Warning: If your machine hard drive has failed catastrophically, meaning an outright mechanical or physical failure, not just a failure in the ability to boot normally, booting from an alternate drive will allow you to use the system, but may not guarantee you access to your data.
The liveusb-creator appears to be focused primarily on the Fedora Project, as it provides a means to download just about every Fedora version under the sun as part of the process used to create a bootable USB flash drive. Probably a first hint should have been their “fedorahosted” URL. Fedora is a Linux distribution that is “maintained and driven by the community and sponsored by Red Hat“. It is a robust distribution with some very nice user features, and works nicely as a CD or USB flash drive bootable distribution. liveusb-creator has a nice graphical user interface layout that is simple, but allows you to what you would expect: choose an image and target USB device to which it should write the boot image. Although liveusb-creator showcases Fedora as its primary OS, the tool also provides a means to use an ISO image of any distribution you have downloaded independently. I have not tested this facility, so cannot speak to how well it works with anything other than Fedora.
The standout features:
- Extreme flexibility around which version of Fedora you wish to use.
- Non-destructive install, so you don’t have to format the drive, and you can keep your preexisting data (so long as you have enough space).
- Support for persistent storage configuration, allowing you to allocate extra space on your USB drive for saving files and making modifications to your live operating system that will persist after you reboot.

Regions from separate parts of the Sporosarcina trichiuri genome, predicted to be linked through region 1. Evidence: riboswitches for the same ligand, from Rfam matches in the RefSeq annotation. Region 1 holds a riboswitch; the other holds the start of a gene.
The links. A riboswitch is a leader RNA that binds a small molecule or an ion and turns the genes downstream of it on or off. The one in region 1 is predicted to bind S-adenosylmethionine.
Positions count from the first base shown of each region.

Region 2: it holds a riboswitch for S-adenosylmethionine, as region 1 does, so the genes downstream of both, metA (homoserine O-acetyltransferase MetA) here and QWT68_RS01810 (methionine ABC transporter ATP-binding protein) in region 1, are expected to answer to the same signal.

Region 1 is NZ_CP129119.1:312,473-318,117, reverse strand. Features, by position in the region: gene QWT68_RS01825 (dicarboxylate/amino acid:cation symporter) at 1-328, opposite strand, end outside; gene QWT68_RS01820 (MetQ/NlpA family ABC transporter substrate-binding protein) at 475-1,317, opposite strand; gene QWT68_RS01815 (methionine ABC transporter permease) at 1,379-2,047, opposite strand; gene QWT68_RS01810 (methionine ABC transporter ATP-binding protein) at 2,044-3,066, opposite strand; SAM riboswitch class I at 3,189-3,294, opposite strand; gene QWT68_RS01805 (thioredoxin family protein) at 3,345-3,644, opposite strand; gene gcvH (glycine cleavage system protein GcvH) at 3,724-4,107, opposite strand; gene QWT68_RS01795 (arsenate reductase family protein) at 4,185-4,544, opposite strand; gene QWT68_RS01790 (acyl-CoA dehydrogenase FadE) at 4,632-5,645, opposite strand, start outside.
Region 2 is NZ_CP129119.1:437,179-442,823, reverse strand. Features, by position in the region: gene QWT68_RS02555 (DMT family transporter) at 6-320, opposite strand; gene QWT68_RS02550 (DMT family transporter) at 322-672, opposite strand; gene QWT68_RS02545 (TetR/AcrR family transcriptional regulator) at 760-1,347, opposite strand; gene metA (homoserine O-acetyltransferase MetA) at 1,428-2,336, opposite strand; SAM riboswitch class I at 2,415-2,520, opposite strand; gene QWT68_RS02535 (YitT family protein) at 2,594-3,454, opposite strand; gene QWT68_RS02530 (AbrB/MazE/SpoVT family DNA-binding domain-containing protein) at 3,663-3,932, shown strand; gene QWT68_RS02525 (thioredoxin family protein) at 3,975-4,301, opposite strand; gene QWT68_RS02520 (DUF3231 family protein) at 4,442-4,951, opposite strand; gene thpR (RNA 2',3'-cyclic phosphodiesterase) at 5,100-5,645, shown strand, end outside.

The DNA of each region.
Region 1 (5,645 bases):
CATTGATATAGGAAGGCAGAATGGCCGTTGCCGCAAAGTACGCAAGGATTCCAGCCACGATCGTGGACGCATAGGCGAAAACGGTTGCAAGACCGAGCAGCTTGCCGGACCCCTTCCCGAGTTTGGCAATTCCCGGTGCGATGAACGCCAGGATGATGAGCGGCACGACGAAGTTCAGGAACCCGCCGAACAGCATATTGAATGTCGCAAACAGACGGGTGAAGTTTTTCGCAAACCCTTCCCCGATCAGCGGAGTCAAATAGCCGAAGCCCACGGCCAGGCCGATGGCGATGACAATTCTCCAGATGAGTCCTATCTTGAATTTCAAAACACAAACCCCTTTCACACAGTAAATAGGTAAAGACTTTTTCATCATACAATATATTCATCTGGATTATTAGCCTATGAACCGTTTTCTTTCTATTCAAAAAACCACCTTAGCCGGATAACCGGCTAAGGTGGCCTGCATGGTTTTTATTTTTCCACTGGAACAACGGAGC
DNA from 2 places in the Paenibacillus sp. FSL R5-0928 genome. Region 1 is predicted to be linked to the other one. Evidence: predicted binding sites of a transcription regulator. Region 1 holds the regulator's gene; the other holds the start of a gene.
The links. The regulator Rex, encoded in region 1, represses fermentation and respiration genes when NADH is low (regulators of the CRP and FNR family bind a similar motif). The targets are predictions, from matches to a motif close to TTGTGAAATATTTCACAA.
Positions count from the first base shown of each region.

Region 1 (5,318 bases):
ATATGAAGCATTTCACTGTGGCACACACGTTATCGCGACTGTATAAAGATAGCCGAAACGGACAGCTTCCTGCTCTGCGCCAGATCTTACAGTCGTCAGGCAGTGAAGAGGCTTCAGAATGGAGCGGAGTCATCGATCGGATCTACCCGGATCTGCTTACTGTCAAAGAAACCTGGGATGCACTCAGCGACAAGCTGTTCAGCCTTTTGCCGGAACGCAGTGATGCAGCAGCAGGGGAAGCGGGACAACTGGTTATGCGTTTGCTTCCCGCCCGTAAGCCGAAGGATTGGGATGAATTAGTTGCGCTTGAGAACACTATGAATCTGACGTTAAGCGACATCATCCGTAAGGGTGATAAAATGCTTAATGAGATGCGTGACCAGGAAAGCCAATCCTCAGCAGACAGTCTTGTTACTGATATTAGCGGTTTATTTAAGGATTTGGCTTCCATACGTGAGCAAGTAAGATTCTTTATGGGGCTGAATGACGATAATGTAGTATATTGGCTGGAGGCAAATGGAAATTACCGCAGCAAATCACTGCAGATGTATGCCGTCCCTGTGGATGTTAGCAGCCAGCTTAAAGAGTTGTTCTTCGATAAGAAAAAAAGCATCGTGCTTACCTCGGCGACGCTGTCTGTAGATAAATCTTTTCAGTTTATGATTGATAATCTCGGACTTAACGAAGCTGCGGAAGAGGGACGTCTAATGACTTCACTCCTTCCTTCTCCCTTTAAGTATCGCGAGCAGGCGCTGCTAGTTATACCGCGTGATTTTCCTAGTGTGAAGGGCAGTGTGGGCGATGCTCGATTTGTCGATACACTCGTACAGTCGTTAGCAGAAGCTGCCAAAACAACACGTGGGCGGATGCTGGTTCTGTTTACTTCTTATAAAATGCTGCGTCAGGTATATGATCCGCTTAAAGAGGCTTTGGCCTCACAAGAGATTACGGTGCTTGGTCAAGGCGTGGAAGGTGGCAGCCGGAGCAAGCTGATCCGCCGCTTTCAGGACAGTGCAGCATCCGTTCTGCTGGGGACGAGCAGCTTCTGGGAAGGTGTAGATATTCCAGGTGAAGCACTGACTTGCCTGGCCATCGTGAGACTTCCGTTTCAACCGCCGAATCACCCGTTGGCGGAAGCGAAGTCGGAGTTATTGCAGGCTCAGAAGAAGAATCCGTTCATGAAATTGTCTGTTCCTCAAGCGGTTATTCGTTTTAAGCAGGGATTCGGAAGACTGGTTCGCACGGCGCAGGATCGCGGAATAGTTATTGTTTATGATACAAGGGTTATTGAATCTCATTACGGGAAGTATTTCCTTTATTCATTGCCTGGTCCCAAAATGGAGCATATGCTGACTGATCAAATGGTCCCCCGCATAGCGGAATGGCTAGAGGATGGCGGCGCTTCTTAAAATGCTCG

- Can be run from Windows or Linux, making it handy for all.
I have two criticisms, one is part of the tool, the other a limitation of the filesystem technology used for creating the persistent overlay. First, I like Fedora, don’t get me wrong. I just like other distros too. Making it easier to download other distributions of Linux, BSD, etc. using this tool would be a neat add-on or extension project. The second issue is related to vfat, and the limit of 2GB for the persistent overlay filesystem. According to their FAQ, “the Linux vfat driver can cause filesystem corruption with files that are greater than 2gigs”. Not their fault, but a bummer when using larger USB flash drives.
Universal Netboot Installer
The Universal Netboot Installer is a distribution agnostic tool that gives equal billing to an incredibly long list of Linux distributions, BSD derivatives, and other bootable tools. It has a very simple graphical user interface that allows one to specify the USB target, and much like liveusb-creator, one can select the desired operating system from a drop-down menu, or specify an image of an operating system you have downloaded without the tool to use as the basis of the bootable USB flash drive. The most impressive part of this tool is the sheer number of distributions, and versions of those distributions, that are supported natively. To name a few: Ubuntu, 6.0.6 through dailies; Debian, stable, testing, and unstable; Linux Mint, 3.1 through 6; openSUSE, 10.2 through Factory; Saybayon Linux, latest; Arch Linux, latest; Damn Small Linux, latest; Puppy Linux, latest; FreeBSD, 6.3 and 7.0; NetBSD, latest; Fedora, 7 through Rawhide; Gentoo, 2007.0 and 2008.0; CentOS, 4 and 5; and the list goes on. There is a healthy list of distros that, while not included as drop-down downloadable options in the tool, are known to work. They also provide a list of distributions that are known not to work, which can save time for would be users.